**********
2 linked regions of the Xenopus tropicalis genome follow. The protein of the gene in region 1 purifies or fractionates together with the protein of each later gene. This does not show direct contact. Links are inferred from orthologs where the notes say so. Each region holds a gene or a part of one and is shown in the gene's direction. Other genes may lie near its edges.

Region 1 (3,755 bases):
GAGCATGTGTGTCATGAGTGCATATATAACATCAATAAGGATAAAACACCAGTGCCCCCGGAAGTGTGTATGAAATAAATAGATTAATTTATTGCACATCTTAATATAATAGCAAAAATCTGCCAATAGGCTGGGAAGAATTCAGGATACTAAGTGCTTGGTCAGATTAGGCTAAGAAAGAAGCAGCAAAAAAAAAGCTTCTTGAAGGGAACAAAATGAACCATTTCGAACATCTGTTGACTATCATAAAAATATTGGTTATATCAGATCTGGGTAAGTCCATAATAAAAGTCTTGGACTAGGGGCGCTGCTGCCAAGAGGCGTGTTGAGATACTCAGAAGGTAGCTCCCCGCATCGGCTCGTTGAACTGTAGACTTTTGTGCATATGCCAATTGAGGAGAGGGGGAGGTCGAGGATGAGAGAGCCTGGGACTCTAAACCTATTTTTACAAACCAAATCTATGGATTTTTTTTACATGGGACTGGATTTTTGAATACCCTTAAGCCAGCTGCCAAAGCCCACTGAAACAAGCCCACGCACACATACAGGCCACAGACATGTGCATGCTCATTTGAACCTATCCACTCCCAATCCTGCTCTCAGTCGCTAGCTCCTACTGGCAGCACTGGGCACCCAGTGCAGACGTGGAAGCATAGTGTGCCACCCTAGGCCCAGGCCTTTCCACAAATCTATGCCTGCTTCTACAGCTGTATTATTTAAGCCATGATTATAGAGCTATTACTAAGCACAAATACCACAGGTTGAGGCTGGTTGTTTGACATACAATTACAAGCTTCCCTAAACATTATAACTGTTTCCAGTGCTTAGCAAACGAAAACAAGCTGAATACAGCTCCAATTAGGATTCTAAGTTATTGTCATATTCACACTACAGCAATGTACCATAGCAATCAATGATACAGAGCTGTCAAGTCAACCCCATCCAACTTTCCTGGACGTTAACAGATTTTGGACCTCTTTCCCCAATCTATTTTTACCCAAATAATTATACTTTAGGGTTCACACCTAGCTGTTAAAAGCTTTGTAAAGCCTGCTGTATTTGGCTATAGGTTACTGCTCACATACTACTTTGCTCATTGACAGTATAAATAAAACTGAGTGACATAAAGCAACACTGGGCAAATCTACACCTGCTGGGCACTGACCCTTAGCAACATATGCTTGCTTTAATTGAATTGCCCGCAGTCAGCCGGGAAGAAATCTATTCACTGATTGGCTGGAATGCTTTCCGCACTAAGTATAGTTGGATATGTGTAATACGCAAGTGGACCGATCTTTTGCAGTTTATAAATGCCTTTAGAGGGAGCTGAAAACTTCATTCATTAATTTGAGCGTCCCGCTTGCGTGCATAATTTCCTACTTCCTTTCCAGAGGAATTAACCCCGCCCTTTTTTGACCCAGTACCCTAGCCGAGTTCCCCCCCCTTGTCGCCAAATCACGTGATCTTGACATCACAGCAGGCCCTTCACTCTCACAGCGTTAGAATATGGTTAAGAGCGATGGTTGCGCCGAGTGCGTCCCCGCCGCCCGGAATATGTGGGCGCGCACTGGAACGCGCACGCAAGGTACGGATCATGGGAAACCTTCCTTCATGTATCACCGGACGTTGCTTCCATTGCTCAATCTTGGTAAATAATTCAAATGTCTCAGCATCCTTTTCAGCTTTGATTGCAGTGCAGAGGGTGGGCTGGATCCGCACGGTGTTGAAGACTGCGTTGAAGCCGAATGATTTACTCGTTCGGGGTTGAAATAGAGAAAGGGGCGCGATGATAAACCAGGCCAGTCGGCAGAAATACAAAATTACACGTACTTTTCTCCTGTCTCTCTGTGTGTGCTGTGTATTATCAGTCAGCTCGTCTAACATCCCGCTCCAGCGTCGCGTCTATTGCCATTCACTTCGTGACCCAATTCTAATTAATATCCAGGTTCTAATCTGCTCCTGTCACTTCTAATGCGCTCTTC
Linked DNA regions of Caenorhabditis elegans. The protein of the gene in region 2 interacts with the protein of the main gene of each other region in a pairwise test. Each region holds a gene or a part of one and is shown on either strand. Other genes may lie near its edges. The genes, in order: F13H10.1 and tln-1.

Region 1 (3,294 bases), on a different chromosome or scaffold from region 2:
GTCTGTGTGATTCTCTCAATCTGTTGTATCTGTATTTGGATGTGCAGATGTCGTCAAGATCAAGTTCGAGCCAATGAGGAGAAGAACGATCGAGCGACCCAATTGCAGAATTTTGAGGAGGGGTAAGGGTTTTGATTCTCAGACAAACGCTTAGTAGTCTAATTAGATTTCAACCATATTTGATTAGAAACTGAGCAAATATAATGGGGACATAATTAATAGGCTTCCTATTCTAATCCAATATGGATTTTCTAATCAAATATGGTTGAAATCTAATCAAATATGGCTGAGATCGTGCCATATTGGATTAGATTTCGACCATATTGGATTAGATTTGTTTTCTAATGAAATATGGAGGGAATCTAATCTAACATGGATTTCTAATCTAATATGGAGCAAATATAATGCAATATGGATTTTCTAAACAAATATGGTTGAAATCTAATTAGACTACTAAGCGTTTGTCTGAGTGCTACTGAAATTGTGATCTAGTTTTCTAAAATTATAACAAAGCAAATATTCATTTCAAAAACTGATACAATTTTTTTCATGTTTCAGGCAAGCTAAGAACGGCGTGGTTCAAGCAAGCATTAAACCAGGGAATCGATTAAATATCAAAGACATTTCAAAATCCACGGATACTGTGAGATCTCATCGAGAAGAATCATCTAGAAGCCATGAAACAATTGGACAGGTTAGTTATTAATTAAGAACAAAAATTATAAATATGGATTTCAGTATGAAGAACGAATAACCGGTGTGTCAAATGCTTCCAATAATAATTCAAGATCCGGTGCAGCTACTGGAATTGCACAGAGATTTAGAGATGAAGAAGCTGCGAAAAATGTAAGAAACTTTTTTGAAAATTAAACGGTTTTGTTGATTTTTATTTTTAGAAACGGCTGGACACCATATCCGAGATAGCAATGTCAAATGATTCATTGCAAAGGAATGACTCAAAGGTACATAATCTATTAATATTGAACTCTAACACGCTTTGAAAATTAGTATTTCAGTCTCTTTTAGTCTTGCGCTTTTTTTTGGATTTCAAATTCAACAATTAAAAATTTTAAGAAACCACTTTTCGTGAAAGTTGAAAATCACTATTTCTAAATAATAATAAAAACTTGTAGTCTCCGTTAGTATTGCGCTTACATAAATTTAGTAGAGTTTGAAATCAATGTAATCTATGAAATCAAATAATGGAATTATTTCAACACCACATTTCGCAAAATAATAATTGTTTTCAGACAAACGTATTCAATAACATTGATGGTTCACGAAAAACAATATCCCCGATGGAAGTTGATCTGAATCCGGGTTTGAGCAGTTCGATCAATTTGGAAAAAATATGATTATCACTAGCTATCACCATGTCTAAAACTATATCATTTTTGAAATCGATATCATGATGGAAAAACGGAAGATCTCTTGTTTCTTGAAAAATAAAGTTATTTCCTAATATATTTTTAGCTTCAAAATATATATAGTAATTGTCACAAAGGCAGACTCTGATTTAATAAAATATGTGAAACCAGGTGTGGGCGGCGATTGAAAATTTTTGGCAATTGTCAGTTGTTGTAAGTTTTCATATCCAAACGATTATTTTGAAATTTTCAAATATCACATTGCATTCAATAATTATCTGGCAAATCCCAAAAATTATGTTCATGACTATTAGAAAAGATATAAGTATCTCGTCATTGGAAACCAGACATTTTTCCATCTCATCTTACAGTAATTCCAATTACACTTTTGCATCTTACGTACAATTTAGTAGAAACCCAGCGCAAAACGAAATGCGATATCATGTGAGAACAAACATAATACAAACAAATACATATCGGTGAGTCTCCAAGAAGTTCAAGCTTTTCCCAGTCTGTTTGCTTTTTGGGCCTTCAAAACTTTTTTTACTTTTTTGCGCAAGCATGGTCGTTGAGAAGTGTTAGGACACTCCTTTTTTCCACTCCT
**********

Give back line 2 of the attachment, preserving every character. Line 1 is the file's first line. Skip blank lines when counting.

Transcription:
Region 1 (3,755 bases):